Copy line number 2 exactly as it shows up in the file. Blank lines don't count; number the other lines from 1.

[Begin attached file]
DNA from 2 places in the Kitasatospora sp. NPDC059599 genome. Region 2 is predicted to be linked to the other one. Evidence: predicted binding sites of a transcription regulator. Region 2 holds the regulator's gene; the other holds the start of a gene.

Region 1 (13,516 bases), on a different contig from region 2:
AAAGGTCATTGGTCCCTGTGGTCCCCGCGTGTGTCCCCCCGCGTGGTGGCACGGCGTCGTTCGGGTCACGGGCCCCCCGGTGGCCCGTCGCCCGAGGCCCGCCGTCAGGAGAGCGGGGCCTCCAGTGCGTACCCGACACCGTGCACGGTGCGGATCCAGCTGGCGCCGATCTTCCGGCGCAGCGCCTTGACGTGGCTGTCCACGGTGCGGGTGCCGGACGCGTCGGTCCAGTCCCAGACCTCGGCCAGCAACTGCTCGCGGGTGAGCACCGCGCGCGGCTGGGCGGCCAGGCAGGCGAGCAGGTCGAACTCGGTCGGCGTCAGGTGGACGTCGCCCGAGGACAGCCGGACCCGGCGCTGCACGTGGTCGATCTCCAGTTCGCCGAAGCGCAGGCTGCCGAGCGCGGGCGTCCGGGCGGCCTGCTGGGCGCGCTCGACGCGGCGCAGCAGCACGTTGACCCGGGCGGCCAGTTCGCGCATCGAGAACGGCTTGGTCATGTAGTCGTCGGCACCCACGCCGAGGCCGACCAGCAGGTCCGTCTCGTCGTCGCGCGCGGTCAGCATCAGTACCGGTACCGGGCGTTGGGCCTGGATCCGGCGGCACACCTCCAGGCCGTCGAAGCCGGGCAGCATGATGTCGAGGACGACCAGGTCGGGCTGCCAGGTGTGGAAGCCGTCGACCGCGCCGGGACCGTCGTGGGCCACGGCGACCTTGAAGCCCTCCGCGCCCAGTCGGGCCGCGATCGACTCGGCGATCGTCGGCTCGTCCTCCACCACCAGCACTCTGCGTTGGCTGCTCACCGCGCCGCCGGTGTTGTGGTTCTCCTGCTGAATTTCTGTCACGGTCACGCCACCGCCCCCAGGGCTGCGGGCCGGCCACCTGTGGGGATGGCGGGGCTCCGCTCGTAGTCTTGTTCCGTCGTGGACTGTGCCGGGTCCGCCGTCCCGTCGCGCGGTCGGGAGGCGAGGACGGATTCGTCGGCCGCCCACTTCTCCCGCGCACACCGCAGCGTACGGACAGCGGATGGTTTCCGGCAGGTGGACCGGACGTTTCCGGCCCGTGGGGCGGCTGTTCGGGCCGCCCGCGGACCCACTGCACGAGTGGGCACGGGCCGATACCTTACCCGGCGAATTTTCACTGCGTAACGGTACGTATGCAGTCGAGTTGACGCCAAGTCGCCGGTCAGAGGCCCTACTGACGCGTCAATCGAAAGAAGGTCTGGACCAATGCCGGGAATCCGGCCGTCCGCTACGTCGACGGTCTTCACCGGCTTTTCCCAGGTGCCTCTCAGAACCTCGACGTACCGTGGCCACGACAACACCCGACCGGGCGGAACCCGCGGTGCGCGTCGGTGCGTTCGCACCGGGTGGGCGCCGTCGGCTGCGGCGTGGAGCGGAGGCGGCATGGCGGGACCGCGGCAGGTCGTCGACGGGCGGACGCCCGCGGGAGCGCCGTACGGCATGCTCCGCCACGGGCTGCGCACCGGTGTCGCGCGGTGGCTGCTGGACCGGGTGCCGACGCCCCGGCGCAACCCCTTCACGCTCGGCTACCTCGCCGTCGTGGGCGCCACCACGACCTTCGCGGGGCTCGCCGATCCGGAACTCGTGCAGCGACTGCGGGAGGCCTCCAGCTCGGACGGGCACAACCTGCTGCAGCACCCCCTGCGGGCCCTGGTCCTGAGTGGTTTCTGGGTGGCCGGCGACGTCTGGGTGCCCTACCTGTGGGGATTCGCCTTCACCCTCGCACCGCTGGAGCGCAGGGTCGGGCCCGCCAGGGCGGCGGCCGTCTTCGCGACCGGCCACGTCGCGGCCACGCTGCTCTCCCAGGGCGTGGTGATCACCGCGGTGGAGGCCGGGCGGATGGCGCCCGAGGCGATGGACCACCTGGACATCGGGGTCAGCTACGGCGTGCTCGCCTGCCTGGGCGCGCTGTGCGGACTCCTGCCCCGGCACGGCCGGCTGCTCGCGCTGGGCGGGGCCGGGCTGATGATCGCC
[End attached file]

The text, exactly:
Region 1 (13,516 bases), on a different contig from region 2: